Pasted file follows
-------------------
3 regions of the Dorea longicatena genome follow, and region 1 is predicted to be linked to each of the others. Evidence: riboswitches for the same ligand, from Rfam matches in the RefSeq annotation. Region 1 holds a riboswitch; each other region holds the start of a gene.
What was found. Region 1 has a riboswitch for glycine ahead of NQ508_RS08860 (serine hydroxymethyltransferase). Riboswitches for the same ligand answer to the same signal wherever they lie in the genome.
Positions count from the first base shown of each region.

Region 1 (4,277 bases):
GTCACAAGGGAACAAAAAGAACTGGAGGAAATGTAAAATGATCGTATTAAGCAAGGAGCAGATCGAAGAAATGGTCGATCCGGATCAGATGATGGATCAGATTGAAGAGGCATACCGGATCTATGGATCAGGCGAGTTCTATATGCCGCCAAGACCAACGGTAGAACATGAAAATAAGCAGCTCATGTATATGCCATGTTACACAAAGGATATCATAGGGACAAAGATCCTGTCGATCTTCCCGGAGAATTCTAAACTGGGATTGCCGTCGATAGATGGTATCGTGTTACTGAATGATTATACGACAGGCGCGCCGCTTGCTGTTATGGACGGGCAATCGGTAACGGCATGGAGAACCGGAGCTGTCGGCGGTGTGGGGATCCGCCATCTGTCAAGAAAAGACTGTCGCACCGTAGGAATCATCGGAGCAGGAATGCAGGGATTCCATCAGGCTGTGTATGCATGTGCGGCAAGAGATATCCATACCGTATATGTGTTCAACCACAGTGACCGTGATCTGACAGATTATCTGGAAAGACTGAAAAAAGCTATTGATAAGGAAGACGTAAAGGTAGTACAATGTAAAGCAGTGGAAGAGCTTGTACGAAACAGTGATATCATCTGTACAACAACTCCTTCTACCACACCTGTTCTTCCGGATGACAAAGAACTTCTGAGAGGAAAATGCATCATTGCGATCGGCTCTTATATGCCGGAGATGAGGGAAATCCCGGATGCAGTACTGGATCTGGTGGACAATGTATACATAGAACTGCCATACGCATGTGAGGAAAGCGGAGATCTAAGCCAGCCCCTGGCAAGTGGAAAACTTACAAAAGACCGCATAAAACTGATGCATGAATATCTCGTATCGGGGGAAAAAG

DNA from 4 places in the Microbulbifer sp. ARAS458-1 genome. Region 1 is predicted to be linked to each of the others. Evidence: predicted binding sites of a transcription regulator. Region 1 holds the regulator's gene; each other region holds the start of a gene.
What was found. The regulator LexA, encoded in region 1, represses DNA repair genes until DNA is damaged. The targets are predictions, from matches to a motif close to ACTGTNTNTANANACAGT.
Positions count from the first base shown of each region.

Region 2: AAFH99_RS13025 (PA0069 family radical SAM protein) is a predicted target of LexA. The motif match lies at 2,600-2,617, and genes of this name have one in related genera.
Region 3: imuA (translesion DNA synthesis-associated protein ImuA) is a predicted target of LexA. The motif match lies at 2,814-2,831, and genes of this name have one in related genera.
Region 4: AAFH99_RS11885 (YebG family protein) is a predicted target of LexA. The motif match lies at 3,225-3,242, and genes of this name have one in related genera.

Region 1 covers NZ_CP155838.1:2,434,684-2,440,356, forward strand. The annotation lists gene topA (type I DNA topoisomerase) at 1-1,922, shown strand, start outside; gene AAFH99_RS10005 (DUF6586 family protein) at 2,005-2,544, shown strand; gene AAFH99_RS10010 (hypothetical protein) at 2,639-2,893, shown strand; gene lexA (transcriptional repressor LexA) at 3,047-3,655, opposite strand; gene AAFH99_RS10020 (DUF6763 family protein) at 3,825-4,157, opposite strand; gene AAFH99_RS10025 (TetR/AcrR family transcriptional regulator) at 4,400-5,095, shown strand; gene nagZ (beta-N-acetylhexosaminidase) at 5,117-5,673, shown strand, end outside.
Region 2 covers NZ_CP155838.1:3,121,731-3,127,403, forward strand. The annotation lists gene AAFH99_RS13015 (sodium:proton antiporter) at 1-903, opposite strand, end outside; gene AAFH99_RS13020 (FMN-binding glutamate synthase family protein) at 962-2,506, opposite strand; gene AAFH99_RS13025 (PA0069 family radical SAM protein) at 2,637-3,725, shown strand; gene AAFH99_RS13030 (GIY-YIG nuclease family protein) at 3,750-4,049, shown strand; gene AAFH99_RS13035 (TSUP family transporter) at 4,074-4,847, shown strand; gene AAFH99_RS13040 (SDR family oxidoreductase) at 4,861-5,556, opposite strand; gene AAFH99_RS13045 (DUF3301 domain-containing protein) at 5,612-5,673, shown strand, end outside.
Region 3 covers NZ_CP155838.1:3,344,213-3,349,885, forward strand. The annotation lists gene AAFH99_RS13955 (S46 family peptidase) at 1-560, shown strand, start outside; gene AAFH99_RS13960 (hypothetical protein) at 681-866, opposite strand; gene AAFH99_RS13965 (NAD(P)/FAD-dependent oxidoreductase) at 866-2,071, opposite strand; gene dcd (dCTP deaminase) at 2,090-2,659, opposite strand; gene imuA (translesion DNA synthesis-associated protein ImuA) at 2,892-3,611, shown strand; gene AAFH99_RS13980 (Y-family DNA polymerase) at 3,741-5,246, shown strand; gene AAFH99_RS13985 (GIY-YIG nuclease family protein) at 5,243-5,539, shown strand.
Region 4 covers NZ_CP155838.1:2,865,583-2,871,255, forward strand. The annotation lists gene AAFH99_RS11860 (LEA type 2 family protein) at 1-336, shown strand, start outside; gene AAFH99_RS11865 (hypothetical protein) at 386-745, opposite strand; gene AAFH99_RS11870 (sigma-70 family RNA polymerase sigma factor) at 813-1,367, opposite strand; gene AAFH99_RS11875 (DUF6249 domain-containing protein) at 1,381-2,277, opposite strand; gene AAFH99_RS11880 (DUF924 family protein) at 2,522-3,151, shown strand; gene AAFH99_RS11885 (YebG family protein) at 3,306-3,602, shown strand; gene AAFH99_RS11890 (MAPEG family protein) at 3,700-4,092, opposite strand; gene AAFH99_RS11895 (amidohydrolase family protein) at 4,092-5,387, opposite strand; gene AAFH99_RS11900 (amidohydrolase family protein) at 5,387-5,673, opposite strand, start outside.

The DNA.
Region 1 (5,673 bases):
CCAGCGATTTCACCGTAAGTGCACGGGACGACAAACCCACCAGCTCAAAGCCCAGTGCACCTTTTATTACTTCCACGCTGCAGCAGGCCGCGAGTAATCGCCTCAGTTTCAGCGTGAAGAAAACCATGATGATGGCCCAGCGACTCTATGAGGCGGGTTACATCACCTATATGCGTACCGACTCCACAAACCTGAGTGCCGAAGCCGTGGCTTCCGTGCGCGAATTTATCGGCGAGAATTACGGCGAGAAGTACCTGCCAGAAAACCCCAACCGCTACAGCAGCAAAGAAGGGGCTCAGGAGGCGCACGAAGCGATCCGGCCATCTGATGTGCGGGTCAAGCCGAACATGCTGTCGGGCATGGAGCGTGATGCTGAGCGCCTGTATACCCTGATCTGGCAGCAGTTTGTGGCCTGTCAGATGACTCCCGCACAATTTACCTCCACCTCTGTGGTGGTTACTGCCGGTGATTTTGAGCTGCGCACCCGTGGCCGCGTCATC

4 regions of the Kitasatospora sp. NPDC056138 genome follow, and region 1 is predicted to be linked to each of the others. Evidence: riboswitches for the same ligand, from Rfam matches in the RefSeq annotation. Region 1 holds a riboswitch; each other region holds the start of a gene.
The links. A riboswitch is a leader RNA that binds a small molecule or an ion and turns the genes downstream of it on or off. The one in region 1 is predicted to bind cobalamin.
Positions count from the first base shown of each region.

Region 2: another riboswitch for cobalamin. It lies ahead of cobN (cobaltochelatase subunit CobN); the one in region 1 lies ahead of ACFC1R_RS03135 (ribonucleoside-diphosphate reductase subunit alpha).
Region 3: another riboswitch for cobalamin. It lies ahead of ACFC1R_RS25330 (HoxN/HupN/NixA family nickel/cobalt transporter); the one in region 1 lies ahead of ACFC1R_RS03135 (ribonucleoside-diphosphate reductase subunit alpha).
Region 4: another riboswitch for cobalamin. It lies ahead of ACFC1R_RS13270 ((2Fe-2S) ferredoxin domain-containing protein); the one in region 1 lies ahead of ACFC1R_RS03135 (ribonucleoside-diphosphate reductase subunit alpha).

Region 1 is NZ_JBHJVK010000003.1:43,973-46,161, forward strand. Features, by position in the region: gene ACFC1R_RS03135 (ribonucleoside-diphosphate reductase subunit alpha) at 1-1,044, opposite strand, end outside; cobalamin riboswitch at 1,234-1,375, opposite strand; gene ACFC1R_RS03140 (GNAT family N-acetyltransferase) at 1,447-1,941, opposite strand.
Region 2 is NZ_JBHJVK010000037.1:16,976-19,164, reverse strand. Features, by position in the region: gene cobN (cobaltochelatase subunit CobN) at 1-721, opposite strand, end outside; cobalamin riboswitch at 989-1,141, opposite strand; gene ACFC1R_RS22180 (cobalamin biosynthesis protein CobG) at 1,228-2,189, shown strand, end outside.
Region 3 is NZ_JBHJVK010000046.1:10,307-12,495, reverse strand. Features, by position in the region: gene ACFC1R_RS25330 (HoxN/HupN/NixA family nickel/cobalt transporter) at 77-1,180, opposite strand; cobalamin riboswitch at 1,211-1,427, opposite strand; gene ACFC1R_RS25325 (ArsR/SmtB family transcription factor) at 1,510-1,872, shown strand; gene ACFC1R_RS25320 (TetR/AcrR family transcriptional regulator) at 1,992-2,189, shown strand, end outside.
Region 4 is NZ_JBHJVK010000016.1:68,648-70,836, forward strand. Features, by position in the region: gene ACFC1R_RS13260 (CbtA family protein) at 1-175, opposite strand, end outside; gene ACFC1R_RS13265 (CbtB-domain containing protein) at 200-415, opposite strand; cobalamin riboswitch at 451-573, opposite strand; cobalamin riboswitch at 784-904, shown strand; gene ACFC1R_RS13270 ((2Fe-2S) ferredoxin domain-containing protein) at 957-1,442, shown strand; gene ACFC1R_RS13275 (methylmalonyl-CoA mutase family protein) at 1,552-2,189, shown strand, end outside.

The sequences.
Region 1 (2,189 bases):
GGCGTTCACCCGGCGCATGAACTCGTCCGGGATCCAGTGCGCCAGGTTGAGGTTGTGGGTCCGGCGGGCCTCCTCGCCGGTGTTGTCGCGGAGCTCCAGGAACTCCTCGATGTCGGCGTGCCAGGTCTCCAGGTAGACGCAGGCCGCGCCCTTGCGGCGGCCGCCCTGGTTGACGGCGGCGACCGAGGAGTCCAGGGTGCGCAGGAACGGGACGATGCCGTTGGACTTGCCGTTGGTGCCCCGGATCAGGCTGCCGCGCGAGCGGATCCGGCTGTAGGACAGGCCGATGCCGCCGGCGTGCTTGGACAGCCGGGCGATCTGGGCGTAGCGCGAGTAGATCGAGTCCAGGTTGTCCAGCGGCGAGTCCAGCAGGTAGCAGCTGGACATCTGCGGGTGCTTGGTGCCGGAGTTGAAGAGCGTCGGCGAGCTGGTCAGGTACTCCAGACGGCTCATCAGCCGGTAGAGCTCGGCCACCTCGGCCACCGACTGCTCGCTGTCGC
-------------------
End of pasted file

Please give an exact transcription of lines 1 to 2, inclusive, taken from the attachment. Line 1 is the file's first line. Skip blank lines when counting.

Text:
3 regions of the Dorea longicatena genome follow, and region 1 is predicted to be linked to each of the others. Evidence: riboswitches for the same ligand, from Rfam matches in the RefSeq annotation. Region 1 holds a riboswitch; each other region holds the start of a gene.
What was found. Region 1 has a riboswitch for glycine ahead of NQ508_RS08860 (serine hydroxymethyltransferase). Riboswitches for the same ligand answer to the same signal wherever they lie in the genome.